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The Players Championship 2020: Remembering the week when golf shut down because of coronavirus

Hideki Matsuyama equalled the course record with a 63 in the first round of last year’s Players Championship at TPC Sawgrass but then golf, along with the whole world, changed as the spread of coronavirus led to the tournament in Florida being cancelled

By Ali Stafford

It is the evening of Thursday March 12, 2020. The first round of The Players is complete, with Hideki Matsuyama holding a two-shot lead after a stunning start at TPC Sawgrass. Any conversation about the golf is at a premium, though, with attention focused on far more serious matters off the course.

Concern about coronavirus has already quickly escalated in the build-up to the PGA Tour’s flagship event, with the World Health Organisation confirming Covid-19 as a global pandemic the day before the tournament. Golf was rapidly becoming an afterthought due to the ever-changing situation.

The PGA Tour had made an announcement mid-round to say spectators would be banned for the final three rounds – and at least the next three tournaments – due to coronavirus, only to alter its plans completely and release a new statement just before 10pm local time.

“It is with regret that we are announcing the cancellation of The Players Championship,” the statement read. “We have also decided to cancel all PGA Tour events – across all of our Tours – in the coming weeks, through the Valero Texas Open.”

The cancellation signified a significant change of tone from the PGA Tour, who appeared desperate to keep its flagship event going as the sporting world was rapidly shutting down around it. Ultimately, commissioner Jay Monahan was left with little alternative but to follow suit and pause the golfing season.

The evolution of golf’s shutdown

Golf had already felt the effects of the virus ahead of The Players, with the European Tour and LPGA Tour forced to delay or cancel events in Asia at the start of 2020, although the PGA Tour – with the exception of its development tour in China – had proceeded without any problems.

The PGA Tour said at the start of March it was “closely monitoring” Covid-19 developments but had no plans to alter its schedules, with confirmed cases in the USA still at less than 600 as the world’s best players arrived at TPC Sawgrass that week.

There was little indication of an impending crisis in the pre-tournament press conferences, with conversation drawn more on the proposed Premier Golf League rather than any risk of coronavirus. Covid-19 was mentioned during Monahan’s hour-long session with the media on Tuesday, but primarily in discussions about a possible relocation of the PGA Championship and whether a World Golf Championship event in Texas would go ahead later that month.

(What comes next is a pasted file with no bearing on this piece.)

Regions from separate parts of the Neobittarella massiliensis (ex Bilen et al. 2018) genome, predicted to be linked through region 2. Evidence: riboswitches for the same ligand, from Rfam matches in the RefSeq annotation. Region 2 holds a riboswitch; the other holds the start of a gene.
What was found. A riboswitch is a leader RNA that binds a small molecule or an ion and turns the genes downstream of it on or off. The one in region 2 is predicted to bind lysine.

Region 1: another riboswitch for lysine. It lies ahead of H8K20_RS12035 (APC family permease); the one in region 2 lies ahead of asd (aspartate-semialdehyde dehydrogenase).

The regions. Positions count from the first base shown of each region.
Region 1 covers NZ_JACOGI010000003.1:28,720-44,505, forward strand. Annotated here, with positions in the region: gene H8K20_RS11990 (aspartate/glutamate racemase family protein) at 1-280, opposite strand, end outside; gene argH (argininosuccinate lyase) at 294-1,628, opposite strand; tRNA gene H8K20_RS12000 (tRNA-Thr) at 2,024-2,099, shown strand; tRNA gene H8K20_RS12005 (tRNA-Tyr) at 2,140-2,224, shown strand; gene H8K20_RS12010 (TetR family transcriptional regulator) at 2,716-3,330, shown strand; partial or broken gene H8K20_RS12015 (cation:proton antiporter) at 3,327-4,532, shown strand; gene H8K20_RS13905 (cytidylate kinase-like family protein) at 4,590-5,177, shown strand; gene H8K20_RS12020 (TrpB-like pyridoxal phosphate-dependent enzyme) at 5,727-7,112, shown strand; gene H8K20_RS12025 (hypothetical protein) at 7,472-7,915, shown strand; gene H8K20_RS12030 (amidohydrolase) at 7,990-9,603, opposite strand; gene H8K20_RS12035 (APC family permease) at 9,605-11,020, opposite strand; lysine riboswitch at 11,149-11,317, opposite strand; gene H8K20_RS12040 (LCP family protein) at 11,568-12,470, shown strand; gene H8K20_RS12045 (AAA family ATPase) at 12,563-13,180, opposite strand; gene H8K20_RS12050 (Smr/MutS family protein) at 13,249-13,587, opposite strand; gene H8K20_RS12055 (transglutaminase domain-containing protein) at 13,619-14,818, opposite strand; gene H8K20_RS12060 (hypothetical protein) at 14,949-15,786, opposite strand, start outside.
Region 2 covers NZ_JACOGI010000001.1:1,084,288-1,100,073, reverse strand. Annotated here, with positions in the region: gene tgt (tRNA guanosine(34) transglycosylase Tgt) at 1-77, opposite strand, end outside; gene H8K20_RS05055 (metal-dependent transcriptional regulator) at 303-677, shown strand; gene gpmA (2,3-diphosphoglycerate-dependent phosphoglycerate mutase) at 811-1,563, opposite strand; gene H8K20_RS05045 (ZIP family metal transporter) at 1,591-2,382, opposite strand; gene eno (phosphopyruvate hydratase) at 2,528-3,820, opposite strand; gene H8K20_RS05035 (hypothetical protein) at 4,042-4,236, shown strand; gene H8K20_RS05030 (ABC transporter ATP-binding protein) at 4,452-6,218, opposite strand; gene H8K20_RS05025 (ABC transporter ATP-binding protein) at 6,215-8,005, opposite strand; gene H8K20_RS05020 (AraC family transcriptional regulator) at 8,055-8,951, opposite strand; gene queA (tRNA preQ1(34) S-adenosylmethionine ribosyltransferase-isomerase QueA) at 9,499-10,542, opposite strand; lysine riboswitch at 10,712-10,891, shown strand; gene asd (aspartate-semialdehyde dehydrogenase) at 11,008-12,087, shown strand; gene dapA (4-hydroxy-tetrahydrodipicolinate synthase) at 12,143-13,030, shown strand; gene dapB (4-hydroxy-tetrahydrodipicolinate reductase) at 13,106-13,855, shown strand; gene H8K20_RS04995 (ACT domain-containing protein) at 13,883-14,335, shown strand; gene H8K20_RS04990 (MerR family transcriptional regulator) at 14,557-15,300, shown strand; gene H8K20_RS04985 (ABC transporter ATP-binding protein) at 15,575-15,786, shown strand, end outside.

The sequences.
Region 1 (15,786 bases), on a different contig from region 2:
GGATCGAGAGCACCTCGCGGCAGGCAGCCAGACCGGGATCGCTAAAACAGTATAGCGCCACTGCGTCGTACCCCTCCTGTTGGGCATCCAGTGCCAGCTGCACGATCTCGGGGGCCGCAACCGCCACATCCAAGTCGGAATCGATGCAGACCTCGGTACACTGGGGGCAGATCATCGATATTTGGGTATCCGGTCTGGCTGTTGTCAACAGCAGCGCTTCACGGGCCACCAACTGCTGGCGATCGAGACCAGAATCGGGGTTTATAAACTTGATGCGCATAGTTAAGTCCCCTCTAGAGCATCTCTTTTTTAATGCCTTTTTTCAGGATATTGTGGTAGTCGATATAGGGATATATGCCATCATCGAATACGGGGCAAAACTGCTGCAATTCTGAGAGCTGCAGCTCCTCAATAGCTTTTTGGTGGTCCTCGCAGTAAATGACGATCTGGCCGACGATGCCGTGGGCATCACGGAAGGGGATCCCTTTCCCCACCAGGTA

The severity of the virus became clearer on the eve of the tournament when the WHO declared Covid-19 as a global pandemic, following a 13-fold increase in cases outside of China in the space of two weeks, while Donald Trump announced in an Oval Office address that travel between the USA and large parts of Europe would be suspended to try and combat the spread.

A positive test for Utah Jazz’s Rudy Gobert saw the NBA become the first major American sports league to suspend its season, quickly followed over the next 24 hours by the MLB, NHL and MLS, but the PGA Tour proceeded as planned and told players late on Wednesday night the tournament would still go ahead.

The tournament

The attendance was visibly lower than in previous years for Thursday’s opening round, with fans given the option of a full refund if they did not feel safe to attend, while new safety measures saw hand sanitiser points put out around the course and spectators prevented from getting autographs from players.

An already subdued atmosphere quietened further when news spread that the final three rounds would be played behind closed doors, along with all events over the coming weeks, with speculation growing about the sport’s short-term future despite Monahan insisting The Players would run through to its scheduled conclusion on Sunday.

The decision to play on brought a mixed reaction from those involved, with Patrick Cantlay admitting post-round he was “surprised” to see the event continue and Graeme McDowell “expecting the horn to go off” mid-tournament, while CT Pan withdrew ahead of his opening round because of concerns about the coronavirus.

The PGA Tour released plans on Thursday evening containing how it planned to continue to operate with a minimal on-site presence over the next three days, while Rory McIlroy called for mass testing to take place and the tournament to be shut down if anyone received a positive test.

“For us to keep playing on Tour, all the Tour players and people that are involved need to get tested and make sure that no one’s got it,” McIlroy said. “Obviously everyone knows you can have it and not have symptoms and pass it on to someone that’s more susceptible to getting very ill from it, so it’s a scary time.”

Spectator levels have yet to reach pre-shutdown capacity but are slowly being allowed in larger numbers, as sport continues to adapt to the pandemic, with a reported 25 per cent capacity of tickets being sold for this year’s Players Championship.

Those lucky enough to get a ticket for TPC Sawgrass will be required to wear a mask and follow social distancing guidelines, while the presence of spectators around the iconic 17th hole this week will be a welcome sight to those hoping that sport is slowly moving back in a positive direction.

Watch The Players throughout the week live on Sky Sports’ dedicated channel – Sky Sports The Players!

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